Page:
Wht recipes can you recommend more suited to VIN 13?

Thx 4 the advice btw - i'm very open to learning :):)

THawk
04-15-2011, 11:56 AM
You and I have the same problem -- we're both from very warm climates.

I would suggest using a yeast with a higher temp tolerance than what you have -- e.g. Lalvin EC-1118.

Much as I'd like to use Lalvin D-47, I can't - and it can tolerate higher temperatures than VIN 13 (not much higher, but still above 16C). Average temperature where I am is in the 20's, which is the upper limit of D-47...

Meadaroo
04-15-2011, 12:19 PM
You and I have the same problem -- we're both from very warm climates.

I would suggest using a yeast with a higher temp tolerance than what you have -- e.g. Lalvin EC-1118.

Much as I'd like to use Lalvin D-47, I can't - and it can tolerate higher temperatures than VIN 13 (not much higher, but still above 16C). Average temperature where I am is in the 20's, which is the upper limit of D-47...

Hi Thawk

Nice to meet u :)

My problem was tht i didn't follow the manufacturer's instructions. I've since corrected this by putting my mead in the fridge & it's maintaining the manufacture's recomendations nicely bt it does mean tht i'll hve 2 let this mead age 4 quite awhile - patience is the key i guess

I'll also hve to do sum investigating as to other yeasts to try. We don't get Lalvin EC-1118 or D-47 here in South Africa so i'll need to source other alternatives :( or do my homework as far as the different yeast strains available in my country.

oh well, the joy of being a begginner hey!

THawk
04-15-2011, 12:31 PM
I'll also hve to do sum investigating as to other yeasts to try. We don't get Lalvin EC-1118 or D-47 here in South Africa so i'll need to source other alternatives :( or do my homework as far as the different yeast strains available in my country.

How about just regular bread yeast? I'm sure you can get that there... you can also try to order it in from the outside -- unless there are specific restrictions about importing yeast from the outside...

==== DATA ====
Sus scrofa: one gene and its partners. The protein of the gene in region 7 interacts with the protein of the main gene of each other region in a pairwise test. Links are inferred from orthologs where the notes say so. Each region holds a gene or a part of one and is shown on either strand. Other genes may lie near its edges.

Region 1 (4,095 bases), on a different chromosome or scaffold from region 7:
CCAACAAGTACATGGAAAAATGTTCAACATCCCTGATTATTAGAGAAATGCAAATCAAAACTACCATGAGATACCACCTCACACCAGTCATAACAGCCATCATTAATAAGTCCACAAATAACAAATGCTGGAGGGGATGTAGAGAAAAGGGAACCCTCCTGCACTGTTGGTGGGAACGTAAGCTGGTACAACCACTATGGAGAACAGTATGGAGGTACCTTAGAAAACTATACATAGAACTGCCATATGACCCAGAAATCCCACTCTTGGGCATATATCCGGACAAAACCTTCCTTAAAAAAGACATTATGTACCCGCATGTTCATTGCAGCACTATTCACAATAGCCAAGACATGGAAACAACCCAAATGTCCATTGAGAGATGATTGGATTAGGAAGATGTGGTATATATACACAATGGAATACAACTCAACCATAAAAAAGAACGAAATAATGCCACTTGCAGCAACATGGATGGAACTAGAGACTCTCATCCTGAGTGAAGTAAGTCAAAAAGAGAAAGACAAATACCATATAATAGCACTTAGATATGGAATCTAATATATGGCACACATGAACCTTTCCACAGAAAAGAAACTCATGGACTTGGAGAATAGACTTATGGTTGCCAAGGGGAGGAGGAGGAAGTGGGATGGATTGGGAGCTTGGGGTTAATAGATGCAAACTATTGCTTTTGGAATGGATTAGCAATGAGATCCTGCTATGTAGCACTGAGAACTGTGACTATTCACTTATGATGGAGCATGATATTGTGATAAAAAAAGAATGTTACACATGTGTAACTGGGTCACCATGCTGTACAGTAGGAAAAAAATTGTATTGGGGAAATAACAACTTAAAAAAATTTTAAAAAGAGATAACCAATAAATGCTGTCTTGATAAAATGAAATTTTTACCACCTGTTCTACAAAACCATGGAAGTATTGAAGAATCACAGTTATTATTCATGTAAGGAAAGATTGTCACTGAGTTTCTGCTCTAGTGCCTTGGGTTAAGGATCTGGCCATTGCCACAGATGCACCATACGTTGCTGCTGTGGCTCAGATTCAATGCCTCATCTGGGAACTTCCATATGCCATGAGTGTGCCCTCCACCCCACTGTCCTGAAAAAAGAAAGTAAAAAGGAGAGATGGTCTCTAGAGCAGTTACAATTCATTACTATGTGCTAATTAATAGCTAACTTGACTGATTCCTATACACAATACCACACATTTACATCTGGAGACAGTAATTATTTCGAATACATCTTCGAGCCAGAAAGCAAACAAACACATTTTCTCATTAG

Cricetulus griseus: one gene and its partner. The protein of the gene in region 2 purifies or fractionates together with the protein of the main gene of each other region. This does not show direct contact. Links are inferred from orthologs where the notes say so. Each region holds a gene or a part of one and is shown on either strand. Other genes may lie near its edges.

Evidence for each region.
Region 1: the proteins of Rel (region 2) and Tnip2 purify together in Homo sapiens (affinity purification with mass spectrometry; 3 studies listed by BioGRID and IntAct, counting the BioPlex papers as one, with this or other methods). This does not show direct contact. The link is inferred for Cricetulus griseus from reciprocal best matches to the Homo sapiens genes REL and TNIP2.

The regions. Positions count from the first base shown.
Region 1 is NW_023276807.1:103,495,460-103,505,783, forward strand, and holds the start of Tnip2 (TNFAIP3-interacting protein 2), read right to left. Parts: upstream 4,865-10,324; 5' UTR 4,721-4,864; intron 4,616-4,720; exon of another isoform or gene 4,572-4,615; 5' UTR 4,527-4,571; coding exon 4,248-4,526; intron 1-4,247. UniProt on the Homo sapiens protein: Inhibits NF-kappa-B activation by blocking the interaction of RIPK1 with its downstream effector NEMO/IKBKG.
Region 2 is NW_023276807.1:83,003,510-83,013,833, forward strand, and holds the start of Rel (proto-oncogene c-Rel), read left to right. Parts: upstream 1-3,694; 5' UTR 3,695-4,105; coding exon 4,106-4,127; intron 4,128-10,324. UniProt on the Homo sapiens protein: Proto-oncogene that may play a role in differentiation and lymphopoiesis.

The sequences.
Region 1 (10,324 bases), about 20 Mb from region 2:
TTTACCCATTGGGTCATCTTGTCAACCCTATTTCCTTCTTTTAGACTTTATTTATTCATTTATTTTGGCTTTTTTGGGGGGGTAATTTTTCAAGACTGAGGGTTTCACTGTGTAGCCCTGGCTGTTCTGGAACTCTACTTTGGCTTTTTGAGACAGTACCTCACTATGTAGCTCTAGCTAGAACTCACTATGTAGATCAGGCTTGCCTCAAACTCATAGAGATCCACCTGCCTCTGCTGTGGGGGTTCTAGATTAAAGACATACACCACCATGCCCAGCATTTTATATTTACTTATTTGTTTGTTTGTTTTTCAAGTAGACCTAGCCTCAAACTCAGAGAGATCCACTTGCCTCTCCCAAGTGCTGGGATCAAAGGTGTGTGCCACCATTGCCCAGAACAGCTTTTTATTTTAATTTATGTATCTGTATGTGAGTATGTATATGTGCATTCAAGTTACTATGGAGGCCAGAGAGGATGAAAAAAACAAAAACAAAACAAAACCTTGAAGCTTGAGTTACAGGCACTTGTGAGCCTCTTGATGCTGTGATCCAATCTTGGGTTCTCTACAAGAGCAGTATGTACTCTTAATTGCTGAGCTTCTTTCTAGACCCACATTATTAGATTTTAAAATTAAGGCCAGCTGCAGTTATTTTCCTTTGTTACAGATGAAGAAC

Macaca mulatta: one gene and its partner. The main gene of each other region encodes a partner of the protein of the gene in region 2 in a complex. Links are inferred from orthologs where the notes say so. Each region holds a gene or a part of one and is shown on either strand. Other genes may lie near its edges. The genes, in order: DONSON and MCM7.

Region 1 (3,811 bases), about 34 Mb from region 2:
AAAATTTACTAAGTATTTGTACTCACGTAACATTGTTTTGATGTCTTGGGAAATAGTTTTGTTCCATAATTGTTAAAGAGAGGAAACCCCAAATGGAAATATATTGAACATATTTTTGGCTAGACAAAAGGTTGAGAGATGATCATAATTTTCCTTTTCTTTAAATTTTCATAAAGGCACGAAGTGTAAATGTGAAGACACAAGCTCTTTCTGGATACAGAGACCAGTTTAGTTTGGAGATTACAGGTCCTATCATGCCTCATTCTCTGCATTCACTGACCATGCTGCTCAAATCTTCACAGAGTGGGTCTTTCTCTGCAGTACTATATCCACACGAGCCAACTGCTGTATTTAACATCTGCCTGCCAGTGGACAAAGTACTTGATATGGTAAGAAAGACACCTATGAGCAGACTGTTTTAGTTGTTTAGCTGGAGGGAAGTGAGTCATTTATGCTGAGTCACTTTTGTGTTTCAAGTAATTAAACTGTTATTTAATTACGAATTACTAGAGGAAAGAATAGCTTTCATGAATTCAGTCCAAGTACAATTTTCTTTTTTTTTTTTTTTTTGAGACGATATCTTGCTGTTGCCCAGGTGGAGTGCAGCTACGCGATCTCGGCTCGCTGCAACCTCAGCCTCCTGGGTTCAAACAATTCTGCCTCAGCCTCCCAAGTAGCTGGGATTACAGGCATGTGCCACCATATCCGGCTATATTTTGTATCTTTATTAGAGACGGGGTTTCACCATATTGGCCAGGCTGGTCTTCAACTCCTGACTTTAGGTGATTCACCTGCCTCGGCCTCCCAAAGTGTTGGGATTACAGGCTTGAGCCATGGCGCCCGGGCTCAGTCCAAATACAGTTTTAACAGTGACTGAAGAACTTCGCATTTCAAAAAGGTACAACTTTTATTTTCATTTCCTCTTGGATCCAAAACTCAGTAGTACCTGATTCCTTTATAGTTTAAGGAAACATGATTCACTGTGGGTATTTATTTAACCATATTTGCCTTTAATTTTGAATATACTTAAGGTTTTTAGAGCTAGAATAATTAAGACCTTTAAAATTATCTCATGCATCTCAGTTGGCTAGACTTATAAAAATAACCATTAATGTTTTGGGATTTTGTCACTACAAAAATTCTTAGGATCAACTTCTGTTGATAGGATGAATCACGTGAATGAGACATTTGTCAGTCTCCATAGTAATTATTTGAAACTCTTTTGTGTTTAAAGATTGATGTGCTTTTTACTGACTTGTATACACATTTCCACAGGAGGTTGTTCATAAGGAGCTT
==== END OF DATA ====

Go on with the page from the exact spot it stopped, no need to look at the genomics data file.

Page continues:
I can't use a fridge as power rates are quite high here...

Meadaroo
04-15-2011, 12:39 PM
He he!

Yes, we definatly hve bread yeast here & perhaps i shud perfect my mead skills by following Joe's ancient orange recipe ( to the letter this time - ;D) b4 attempting more complicated recipes

Mars Colonist
04-15-2011, 03:05 PM
Have you guys thought about putting your fermenter in a water bath and controlling the water bath temperature with frozen water bottles? Beats warm ambient air temps any day (it gets hot here in Texas, too).

Chevette Girl
04-15-2011, 04:17 PM
He he!

Yes, we definatly hve bread yeast here & perhaps i shud perfect my mead skills by following Joe's ancient orange recipe ( to the letter this time - ;D) b4 attempting more complicated recipes

Highly recommended!! And the nice thing is you don't have to wait a year to find out if you did it right ;D

THawk
04-15-2011, 09:45 PM
Have you guys thought about putting your fermenter in a water bath and controlling the water bath temperature with frozen water bottles? Beats warm ambient air temps any day (it gets hot here in Texas, too).

I never thought of that! The only reason why I never use water is because it could breed mosquitoes (dengue fever is a real danger here). But the standing water can be treated with bleach to keep the mozzies away...

Oldonehundredth
04-16-2011, 11:21 AM
What you're sensing as "flat" can also possibly be attributed to another thing -- your decision to use star anise as well as grapefruit. I have found star anise to be one of those spices that has the ability to take something from the "tang" end of the spectrum over to the "flat" end. It can almost do this unnoticeably, as you incrementallyy increase its presence in a gruet mix, to where it is just kind of neutralizing other spices before you even notice the presence of the licorice-like attributes of the star anise proper. Grapefruit (juice, yes, but even more so the peel) has some of the some properties, so you're kind of accelerating it by using both grapefruit and star anise in this recipe. Just my 2 cents! Good luck.

Meadaroo
04-16-2011, 11:29 AM
Actually, wht ur saying does make sense 2 me since i've used star anise in most of my batches - they all seem "flat" in the after-taste - coupled with Medsen's feedback, it wud seem as tho i've created a bit of a dillema - i guess ageing it out 4 awhile hopefully will blend all the flavours 2gether.

After all, wht i sampled was clouded secondary - i haven't even given it a chance 2 clear yet:)

AToE
04-16-2011, 12:55 PM
I wouldn't make any serious judgements until at least after 8 months, and even then it won't be close to what it'll turn into after 1-1.5 years. :)